Monks - Wat - Temple - Cambodia

In the dynamic, vibrant Asian region, the highlights are just the beginning. Beyond the UNESCO Heritage sites, the ancient monuments and historical landmarks, Asia’s top destinations are cultural hubs worthy of going beyond the surface. Joshua Zukas is a Southeast Asian destination expert with just the right insider knowledge behind Asia’s highlights. In this primer to Laos’ scenic wonder, we discover the best and most unique things to do in Luang Prabang, Laos.

The bygone charm and romantic exoticism of Indochine has lingered in Luang Prabang with such endurance that it is now easily the most enchanting old town in the former French colonial territories. Sit on the pavement terrace of a pâtisserie and munch on a beautifully baked croissant, while your eyes catch a trio of orange robed novice monks strolling past a glistening temple. Here you can literally taste what it may have been like to be a visiting French aristocrat in the early 20th Century.

But unnerving remnants of colonialism aside, there is simply no denying that this small city – which many consider to be the most beautiful in all of Southeast Asia – is just breathtaking.

monk Luang Prabang Laos

The immaculate temples are some of the most spectacular that you will see anywhere in Asia, the lovingly restored French colonial mansions grandly exhibit architectural trends from Renaissance Revival to Art Deco. The Mekong and Nam Khan Rivers that surround the peninsula in an elegant horseshoe shape are almost too perfect. After just five minutes in Luang Prabang, it is easy to see why this UNESCO World Heritage old town features on an increasing number of ‘top 10’ travel lists.

The Luang Prabang old town is small but still packed with highlights… and with highlights come tourists. And so in order to see something a little different, one needs to escape the peninsula, even it’s just for a few hours. For something a bit different, these are the most unique things to do in Luang Prabang, Laos.


Traverse the Mekong

Taking the local ferry across the Mekong is the most accessible ‘beyond the highlights’ experience to take back with you from a trip to Luang Prabang. Step off the ferry, which you can take from behind the Palace Museum, and it will seem as if you have passed into another dimension. You haven’t – you’ve just passed into Xieng Mene Village, which exemplifies Laotian life better than the dreamy peninsula you temporarily left behind.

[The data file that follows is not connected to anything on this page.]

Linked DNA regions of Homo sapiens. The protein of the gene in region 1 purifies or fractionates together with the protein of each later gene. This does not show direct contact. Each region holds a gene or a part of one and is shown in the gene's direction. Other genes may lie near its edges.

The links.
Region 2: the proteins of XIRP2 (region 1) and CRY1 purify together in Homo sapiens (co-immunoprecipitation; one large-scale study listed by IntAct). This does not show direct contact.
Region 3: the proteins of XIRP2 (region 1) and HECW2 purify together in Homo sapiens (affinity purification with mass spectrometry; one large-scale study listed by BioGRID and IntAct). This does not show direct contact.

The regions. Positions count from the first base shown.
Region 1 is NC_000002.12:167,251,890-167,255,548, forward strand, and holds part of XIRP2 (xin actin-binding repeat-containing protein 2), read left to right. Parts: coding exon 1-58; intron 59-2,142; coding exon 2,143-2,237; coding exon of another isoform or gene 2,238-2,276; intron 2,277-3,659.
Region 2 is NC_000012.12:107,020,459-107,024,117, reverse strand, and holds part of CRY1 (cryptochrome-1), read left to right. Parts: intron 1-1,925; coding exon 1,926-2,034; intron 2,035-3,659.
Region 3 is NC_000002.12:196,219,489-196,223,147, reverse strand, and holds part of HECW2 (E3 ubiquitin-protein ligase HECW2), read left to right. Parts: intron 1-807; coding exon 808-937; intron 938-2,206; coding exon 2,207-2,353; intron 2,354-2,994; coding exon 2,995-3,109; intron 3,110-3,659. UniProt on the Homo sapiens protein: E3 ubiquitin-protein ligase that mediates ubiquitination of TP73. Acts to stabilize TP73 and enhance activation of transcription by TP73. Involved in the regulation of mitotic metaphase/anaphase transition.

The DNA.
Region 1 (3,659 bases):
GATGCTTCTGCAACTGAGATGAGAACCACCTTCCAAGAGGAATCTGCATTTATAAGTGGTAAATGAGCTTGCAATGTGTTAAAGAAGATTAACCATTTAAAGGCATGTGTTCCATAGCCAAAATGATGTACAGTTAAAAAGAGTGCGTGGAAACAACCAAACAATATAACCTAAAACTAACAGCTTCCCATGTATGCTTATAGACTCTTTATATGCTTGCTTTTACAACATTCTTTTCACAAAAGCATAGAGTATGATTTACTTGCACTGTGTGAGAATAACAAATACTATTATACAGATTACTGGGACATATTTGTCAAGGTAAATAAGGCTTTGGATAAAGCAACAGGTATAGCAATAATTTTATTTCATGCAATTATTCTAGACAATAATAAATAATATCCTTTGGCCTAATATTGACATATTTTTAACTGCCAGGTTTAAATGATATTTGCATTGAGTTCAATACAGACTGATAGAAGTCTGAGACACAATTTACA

Unless you are prepared to get up before sunrise, the best time to head across the water is at around 4 or 5pm, giving you enough time to leisurely stroll through the lanes when they are at their coolest and liveliest. Head northeast with the Mekong on your right but don’t be afraid to deviate from the main drag if something catches your eye.

Technically the temples on this side of the river come with an admission fee for maintenance, but it is common to find no one there to take your kip. Instead, you can choose to leave a few thousand in the donation boxes if you want.

wat chomphet

The first temple you come across is Wat Xieng Mene, which serves as the most important place of worship for the local villagers. It may not be as striking as the temples back on the other side of the river, but it’s still worth taking a few minutes to absorb the authenticity of this neat little religious compound. A little further on, passing a few volleyball nets, boat carving workshops and idyllic scenes of resourceful children snagging fruit from the trees, and you’ll meet the stairs that lead up to Wat Chomphet. If you’ve timed it right, this temple makes a wonderful place for the sunset.